Planning row over ‘lorry-sized’ granny flat in village

PLANS to build a “lorry-sized” granny annex in a country cottage have sparked a row among neighbours in a village near Thornbury.

Several Rockhampton residents opposed the plans due to the size of the proposed extension, but it has now been given planning permission.

The plans include demolishing an outbuilding at the cottage in Lower Stone Road and building the large granny annex.

Representatives for the cottage owners said the extension would allow them to care for elderly relatives.

But neighbours objected to the size of the new extension during a meeting of the development management committee at South Gloucestershire Council on June 22.

Ryan Cook, speaking on behalf of the applicants, said: “The proposal is designed to provide a high quality, accessible annex at ground floor level, capable of supporting an elderly relative.

“By integrating multi-generational living into the site, the applicant will be able to provide much-needed care and support for relatives, while also providing decent living standards, comfort and relative independence.”

Initially the plans also included using the extension for short-term lets, although this part has now been dropped after concerns were raised.

Objectors said the annex would be the size of an “articulated lorry trailer”, bearing down on a boundary fence.

Neighbour Geoff Fisher said: “My wife and I are very concerned about the quality of design, the scale and siting of the building and its impact on our property.

“An articulated lorry trailer in the UK has an average height of 4.2 metres, and the proposed building is 4.15 metres. The average length is 12 metres – proposed is 13.35 metres.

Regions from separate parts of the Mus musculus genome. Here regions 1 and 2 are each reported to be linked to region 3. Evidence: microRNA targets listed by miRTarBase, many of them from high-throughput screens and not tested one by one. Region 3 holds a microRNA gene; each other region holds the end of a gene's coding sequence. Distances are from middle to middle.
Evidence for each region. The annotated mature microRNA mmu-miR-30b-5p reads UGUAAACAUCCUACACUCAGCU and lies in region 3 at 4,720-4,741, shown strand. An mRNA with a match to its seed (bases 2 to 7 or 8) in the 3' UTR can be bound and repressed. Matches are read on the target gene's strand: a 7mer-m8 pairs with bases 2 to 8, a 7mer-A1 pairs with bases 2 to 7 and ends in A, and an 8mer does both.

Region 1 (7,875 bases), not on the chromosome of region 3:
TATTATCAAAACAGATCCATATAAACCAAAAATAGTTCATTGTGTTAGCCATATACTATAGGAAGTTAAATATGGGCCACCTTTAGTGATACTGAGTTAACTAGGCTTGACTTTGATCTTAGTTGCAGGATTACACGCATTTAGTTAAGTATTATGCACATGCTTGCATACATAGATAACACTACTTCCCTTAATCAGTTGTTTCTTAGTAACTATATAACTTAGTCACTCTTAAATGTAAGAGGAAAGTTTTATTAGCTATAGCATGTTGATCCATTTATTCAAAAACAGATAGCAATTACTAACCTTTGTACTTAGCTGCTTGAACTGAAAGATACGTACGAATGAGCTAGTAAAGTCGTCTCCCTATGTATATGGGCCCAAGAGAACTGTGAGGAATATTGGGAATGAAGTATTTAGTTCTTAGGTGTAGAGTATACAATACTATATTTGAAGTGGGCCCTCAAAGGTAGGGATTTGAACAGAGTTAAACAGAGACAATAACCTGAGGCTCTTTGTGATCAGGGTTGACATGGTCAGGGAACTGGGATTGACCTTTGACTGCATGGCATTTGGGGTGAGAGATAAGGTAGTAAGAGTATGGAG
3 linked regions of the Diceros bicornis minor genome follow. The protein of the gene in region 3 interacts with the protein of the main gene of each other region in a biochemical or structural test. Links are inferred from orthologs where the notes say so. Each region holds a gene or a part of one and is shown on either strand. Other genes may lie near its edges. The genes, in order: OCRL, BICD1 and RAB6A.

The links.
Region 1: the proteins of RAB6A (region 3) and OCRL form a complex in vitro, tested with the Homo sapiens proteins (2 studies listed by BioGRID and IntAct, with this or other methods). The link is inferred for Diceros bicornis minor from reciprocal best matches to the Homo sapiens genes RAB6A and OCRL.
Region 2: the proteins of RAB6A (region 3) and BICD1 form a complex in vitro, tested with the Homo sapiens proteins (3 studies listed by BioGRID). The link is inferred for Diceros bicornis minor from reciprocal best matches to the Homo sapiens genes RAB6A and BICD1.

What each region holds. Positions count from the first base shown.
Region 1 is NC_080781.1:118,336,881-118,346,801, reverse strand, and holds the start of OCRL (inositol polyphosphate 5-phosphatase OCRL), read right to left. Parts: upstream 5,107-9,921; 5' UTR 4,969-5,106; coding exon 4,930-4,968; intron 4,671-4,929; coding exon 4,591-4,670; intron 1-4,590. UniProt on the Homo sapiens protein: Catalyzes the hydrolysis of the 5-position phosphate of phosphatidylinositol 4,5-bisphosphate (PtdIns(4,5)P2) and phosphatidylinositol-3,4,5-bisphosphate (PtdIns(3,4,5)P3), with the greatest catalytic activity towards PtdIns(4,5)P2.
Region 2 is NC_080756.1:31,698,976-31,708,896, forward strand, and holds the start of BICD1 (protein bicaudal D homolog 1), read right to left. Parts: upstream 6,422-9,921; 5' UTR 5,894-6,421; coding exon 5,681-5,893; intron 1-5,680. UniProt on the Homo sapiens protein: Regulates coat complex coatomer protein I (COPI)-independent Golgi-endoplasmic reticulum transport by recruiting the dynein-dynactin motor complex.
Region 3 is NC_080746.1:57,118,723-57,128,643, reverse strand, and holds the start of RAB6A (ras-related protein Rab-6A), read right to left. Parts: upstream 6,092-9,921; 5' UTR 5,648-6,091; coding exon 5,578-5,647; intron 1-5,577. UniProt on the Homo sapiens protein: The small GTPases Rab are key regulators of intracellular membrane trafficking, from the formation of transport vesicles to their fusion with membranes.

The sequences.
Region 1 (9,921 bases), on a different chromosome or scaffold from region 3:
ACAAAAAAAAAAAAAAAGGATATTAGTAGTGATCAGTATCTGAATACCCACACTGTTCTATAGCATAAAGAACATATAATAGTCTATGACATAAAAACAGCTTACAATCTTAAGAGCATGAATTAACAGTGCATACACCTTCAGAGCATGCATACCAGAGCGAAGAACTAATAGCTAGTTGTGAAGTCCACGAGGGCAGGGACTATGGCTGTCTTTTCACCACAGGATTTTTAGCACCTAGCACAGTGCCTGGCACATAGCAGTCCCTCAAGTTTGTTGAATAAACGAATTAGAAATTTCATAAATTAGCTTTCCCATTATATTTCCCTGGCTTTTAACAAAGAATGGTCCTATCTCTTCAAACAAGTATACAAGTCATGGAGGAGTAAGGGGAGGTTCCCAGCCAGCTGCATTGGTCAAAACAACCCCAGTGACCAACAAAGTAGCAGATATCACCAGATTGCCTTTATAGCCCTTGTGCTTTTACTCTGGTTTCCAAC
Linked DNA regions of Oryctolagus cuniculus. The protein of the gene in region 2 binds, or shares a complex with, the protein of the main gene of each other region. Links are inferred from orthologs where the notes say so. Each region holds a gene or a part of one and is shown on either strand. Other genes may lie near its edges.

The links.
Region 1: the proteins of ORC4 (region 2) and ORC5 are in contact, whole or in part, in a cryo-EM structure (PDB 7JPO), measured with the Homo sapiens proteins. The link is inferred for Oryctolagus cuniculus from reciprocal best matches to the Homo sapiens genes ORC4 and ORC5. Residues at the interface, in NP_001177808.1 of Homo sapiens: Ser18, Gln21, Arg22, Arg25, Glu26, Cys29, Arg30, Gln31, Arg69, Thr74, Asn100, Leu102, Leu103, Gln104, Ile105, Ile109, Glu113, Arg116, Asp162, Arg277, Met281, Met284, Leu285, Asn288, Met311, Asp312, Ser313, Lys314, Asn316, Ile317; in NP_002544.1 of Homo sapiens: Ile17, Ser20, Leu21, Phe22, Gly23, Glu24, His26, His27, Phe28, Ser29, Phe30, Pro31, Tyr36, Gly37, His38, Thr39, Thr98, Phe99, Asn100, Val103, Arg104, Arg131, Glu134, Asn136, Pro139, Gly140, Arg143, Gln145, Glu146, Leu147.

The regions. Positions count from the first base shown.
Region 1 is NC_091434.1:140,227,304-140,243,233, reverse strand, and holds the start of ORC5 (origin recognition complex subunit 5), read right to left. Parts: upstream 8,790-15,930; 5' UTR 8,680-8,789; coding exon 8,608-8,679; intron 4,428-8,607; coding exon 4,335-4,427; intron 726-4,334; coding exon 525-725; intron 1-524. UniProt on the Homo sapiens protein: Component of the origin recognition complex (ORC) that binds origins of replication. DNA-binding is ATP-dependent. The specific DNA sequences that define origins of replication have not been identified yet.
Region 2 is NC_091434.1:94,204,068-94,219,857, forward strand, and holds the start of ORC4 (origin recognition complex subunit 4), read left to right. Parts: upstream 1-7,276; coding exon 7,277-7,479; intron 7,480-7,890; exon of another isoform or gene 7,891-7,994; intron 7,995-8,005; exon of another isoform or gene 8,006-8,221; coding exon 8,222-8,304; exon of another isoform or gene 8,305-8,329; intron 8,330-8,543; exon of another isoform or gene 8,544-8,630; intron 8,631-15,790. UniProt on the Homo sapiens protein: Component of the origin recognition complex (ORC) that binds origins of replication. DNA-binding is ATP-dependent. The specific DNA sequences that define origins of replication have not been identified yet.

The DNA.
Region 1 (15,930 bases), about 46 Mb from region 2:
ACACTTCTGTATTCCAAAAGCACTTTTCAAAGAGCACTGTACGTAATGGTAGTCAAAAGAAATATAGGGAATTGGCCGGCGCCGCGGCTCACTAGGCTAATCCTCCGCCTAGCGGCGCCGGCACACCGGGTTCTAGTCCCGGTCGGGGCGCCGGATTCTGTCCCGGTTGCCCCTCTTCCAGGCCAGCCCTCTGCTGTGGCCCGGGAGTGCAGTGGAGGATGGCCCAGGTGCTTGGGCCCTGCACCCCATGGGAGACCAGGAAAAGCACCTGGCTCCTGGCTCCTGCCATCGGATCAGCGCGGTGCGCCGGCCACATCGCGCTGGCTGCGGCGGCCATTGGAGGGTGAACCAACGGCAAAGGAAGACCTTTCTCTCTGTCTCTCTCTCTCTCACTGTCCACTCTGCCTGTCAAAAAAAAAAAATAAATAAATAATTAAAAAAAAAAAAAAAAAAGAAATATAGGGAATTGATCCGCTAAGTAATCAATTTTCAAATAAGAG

“When you’re alongside one of these heavy goods vehicles in traffic, it’s quite intimidating.

“To have the equivalent of one parked against your boundary is to urbanise your property.

“My wife and I do not have any problems with our neighbours converting their property to provide accommodation space. But surely another solution can be found.”

The village does not usually see controversial planning applications, according to Severn Vale ward councillor Matthew Riddle, who called in the plans for the committee to decide as there had been five objections.

Cllr Riddle said: “Rockhampton in terms of planning is usually very quiet. I think this is the first call-in I’ve done in Rockhampton since 2007.

“Five letters of objection is actually quite a lot for the small parish.

“While we should be encouraging families to look after and care for their elderly generation, the key issue here is: is the massing of this new proposal too much for the neighbouring property?”

The development management committee voted to approve the plans, with eight voting in favour and one against.

By Alex Seabrook, Local Democracy Reporting Service